The Clippers can also look into trade. The team made inquiries last season on the availability of Andre Iguodala of the Philadelphia 76ers but the offer of Kaman and pieces wasn’t enough. LA won’t give up their Minnesota pick for anyone less than a star and while Iguodala is a tremendous small forward, the Clippers would rather have the pick.
Finally, LA can be slightly patient given the prospects projected to shine in the 2012 NBA Draft. Would Anthony Davis fit at the three next to Griffin? How about Harrison Barnes, John Henson, Perry Jones, Quincy Miler, Terrence Jones or Michael Gilchrest?
The pressure to fill the position exists but it doesn’t have to be solved in full this year . . . if LA keeps the pick.
#4 Re-sign DeAndre Jordan
Jordan is Griffin’s best friend on the team. Additionally, he’s an athletic marvel just coming into his own defensively.
On offense, Jordan doesn’t demand touches. He’s a constant lob threat, exuberant dunker and demonstrative shot-blocker.
He may also be the beneficiary of his height as big men are a premium in free agency.
According to the Twitter feed of Adrian Wojnarowski (Yahoo! Sports), the Clippers have given Jordan an opening offer of $40 million over five years. Sources say DJ is looking for a deal starting in the eight-figure range. As a restricted free agent, the Clippers have the right to match so Jordan will shop for the best offer. Teams with interest include the Houston Rockets, Toronto Raptors, New Orleans Hornets and Golden State Warriors (among others).
Once players like Nene and Tyson Chandler find a home, Jordan will get an offer.
As long as it’s not off the charts, the Clippers expect to match.
On a side note, LA explored the Nene possibility but couldn’t justify paying a near-30-year old center with an injury history and good (but average) numbers the max.
#5 Trade Chris Kaman (or Keep Him if DeAndre Leaves)
Kaman had a bad year with injuries but in 2010 he was an All-Star. Now he’s almost 30 and heading into the final year on his contract at $12.7 million.
If Jordan lands a monster offer sheet, the Clippers will keep Kaman on as their starting center and then address the position long-term next summer. If it comes down to the Minnesota pick, Andre Drummond could be a possibility.
The Clippers are concerned that if they move Kaman without having size in place, that they’d only have two rotation-ready big men in Griffin and Jordan.
It wouldn’t be hard to find a backup power forward but center is difficult.
The deeper issue would be Kaman’s feelings on the matter. When he returned from injury last season, Chris didn’t complain about sharing time with Jordan but he made it clear he didn’t see that as a viable long-term solution.
Jordan may be the better fit with Griffin but based Chris is the more well-rounded, seasoned player. Offensively there’s no comparison, except on dunks where Jordan excels.
Is Kaman going to be comfortable, happy or even accepting of a bench role? Moving him earlier than later, even without a clear third big, may be the wise move.
The Mavericks would be interested in a Kaman for Butler swap should Caron choose LA.
The Detroit Pistons would be open to a Kaman for Prince trade as well.
Since the Clippers can sign either outright, there would have to be some other considerations befitting LA to participate in a sign and trade.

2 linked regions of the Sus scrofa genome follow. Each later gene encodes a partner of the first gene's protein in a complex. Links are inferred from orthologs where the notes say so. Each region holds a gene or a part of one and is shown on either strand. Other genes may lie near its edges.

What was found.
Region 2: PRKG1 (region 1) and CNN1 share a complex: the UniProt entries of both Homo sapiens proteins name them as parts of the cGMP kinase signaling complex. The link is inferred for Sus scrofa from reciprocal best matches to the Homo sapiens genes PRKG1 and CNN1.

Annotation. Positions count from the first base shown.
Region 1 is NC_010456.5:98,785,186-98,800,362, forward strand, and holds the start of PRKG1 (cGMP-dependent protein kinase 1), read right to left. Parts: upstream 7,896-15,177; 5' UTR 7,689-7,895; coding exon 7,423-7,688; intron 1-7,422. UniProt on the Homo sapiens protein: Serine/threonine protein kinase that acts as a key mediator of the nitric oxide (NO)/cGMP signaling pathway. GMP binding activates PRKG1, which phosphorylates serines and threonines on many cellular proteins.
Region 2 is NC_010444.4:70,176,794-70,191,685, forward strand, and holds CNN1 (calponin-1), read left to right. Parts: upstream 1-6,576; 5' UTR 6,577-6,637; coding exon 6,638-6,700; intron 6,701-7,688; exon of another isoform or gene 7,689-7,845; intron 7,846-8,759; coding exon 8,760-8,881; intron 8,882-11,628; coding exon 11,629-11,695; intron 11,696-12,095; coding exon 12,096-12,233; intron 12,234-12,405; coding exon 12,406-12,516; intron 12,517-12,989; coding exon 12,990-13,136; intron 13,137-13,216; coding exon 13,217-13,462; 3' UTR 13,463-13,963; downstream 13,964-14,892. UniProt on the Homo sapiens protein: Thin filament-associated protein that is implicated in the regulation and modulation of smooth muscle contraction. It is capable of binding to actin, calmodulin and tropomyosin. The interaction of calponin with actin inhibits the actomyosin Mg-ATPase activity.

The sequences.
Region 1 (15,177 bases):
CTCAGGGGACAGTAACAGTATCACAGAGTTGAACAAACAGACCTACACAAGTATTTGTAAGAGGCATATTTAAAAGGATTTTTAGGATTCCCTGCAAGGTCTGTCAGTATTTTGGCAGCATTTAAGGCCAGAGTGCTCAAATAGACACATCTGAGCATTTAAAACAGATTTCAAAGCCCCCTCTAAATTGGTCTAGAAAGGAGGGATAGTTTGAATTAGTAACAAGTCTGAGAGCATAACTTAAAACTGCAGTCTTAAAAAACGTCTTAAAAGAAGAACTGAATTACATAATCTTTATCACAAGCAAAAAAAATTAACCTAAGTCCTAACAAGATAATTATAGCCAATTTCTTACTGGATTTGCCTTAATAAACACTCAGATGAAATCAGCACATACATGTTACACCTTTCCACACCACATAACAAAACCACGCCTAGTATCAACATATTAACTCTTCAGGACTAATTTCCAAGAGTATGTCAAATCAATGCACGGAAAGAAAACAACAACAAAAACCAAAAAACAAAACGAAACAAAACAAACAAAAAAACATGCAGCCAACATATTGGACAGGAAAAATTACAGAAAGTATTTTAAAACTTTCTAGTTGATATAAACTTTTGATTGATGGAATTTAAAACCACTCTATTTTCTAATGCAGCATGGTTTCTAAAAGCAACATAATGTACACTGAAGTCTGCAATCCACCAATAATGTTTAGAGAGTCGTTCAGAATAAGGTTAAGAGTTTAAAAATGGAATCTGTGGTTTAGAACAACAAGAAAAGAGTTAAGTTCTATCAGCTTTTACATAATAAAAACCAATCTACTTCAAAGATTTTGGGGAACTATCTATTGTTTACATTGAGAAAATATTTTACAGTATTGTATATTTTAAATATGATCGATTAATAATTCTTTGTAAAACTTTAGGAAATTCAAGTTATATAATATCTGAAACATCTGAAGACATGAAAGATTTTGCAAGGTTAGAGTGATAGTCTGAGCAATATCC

A number of other teams have made inquiries, including the San Antonio Spurs who have long-coveted Chris. If the Spurs would offer Manu Ginobili, the Clippers would jump (although perhaps that changes if negotiations progress with Butler).
#6 Find a Backup Center
The prospect of having to overpay someone like Samuel Dalembert because the team doesn’t have a backup center won’t fly for the Clippers. That’s understandable.
Still, how many teams can boast a single, legitimate center?
If Jordan does return, a sign and trade for Kaman could benefit the Clippers if additional cap room or a young player (Rodrigue Beaubois or Dominique Jones, etc.) facilitates a deal with a team like the Hornets.
Using the Amnesty Clause on Ryan Gomes ($8 million over two) could add even more space to the tune of $17-21 million depending on who, what, when and why.
This wouldn’t be a move LA would make on a whim but instead with something lined up with New Orleans or the like.
Regardless if Kaman is the price for making a deal go through (either directly or to a third party), the Clippers need to find another big capable of playing 30 minutes a game, at either the four or five.
That would make players like Kris Humphries or Reggie Evans too undersized (although Humphries has a very Blake-like game on much more of a role-player level). Arguably going a little smaller can be the best way to win.
The Hornets would probably include Emeka Okafor but given that he’s owed $40.5 million for three years, that doesn’t look like a natural fit for the Clippers.
One important note on timing. The Clippers are charged just $1.1 million on their cap for Jordan until he signs a contract. Then, his starting salary becomes his cap number. For the sake of argument, say it’s $8 million in the first year . . . now LA has just $4 million in space left.
That’s not enough to sign someone like Butler.
Timing is crucial for the Clippers, given that DeAndre may sign an offer sheet early and the Clippers would face losing some of their spending power or letting him go (and in turn making Kaman someone the team can’t afford to move).
As much as the Clippers would like to weigh their options (as any team would), decisions may have to come quickly.
A quick yes from Butler would make the Jordan decision less timely. Then it becomes a question of Kaman as a trade piece, a starter or an unhappy reserve.
Ultimately the Clippers are in a strong position. The odds of landing a player like Paul isn’t high but there’s a chance.
It may come together quickly for the Clippers or they may need another season.
In addition to making Griffin a Clipper-for-life, the team is looking at a possible extension this summer for Eric Gordon.
This is a crucial time for the organization where foundation for success may finally be forged.
The team is thinking and expected more than just a playoff entry. With the right moves, the team may indeed make that leap . . .